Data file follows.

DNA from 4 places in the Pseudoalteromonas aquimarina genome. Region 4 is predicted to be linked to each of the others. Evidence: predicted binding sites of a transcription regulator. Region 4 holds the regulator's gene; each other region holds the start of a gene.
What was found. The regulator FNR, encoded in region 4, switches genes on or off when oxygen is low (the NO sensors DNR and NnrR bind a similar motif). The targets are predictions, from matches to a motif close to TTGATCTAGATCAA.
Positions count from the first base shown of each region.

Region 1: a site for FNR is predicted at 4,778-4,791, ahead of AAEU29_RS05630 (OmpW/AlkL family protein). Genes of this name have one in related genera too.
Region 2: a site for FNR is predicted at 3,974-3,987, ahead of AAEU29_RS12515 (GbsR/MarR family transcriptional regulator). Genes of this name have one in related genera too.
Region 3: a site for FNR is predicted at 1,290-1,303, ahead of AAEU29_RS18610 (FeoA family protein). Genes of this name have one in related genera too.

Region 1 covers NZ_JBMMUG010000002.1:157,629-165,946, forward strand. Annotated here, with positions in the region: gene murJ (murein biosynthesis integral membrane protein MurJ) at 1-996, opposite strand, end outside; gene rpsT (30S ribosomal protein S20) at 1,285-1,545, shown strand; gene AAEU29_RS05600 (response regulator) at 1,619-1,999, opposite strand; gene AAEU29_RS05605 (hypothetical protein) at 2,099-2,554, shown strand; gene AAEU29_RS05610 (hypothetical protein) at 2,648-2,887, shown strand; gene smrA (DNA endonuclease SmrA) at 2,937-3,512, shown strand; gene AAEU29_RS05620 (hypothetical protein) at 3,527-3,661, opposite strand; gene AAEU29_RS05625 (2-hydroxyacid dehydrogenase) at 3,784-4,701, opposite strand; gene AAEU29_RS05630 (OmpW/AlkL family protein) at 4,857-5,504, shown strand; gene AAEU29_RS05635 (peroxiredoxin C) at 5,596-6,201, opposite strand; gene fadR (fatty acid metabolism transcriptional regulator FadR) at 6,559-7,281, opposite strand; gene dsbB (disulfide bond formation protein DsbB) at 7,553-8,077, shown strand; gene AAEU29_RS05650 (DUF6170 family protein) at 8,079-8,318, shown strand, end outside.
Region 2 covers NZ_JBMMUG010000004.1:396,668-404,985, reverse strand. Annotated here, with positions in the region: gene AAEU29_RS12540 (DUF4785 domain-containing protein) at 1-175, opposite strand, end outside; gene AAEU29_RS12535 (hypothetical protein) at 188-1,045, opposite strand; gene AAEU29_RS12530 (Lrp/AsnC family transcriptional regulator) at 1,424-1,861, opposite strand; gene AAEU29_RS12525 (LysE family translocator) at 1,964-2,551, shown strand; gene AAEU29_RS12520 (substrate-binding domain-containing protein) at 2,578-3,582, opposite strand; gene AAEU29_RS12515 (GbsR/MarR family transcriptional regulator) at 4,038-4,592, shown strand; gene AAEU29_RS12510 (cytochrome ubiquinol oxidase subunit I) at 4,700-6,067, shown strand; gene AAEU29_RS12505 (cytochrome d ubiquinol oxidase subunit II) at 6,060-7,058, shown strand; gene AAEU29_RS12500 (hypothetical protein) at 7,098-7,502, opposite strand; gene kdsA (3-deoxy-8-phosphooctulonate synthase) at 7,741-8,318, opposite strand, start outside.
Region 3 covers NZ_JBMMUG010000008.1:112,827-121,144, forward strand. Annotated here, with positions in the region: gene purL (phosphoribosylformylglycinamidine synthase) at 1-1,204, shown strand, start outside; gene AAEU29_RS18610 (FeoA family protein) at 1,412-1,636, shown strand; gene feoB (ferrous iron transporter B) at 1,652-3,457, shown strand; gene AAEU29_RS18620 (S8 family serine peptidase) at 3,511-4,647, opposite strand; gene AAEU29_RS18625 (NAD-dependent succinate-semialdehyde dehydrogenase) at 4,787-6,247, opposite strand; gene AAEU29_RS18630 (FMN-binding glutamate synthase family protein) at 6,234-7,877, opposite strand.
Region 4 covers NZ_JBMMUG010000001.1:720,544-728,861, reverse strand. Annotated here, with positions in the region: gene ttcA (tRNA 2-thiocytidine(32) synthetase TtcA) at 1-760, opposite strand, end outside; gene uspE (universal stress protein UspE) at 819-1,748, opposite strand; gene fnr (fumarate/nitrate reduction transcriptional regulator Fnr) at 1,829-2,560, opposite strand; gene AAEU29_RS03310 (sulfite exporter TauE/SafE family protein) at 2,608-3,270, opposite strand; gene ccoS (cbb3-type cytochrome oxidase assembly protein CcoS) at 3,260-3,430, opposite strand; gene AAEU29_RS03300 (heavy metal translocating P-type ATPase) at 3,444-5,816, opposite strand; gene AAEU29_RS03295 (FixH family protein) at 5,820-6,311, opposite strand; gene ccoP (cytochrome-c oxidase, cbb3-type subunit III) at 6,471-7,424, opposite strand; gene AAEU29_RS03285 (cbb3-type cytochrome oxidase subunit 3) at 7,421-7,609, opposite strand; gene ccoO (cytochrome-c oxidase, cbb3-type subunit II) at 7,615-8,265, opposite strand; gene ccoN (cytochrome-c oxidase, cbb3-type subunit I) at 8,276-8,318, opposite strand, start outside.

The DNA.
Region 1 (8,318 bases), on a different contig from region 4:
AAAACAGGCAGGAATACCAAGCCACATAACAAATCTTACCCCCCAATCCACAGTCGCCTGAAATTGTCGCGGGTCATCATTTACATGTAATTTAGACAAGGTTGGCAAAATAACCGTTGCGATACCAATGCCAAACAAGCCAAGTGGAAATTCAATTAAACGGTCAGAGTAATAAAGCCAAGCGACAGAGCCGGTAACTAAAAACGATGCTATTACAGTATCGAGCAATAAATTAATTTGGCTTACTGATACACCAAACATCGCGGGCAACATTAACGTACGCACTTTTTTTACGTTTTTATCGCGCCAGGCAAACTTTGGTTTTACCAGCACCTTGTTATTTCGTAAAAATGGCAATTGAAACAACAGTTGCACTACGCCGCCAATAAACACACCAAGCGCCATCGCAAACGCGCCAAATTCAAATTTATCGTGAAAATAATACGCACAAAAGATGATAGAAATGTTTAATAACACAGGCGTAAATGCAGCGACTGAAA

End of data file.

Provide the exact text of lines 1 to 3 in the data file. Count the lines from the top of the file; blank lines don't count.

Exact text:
DNA from 4 places in the Pseudoalteromonas aquimarina genome. Region 4 is predicted to be linked to each of the others. Evidence: predicted binding sites of a transcription regulator. Region 4 holds the regulator's gene; each other region holds the start of a gene.
What was found. The regulator FNR, encoded in region 4, switches genes on or off when oxygen is low (the NO sensors DNR and NnrR bind a similar motif). The targets are predictions, from matches to a motif close to TTGATCTAGATCAA.
Positions count from the first base shown of each region.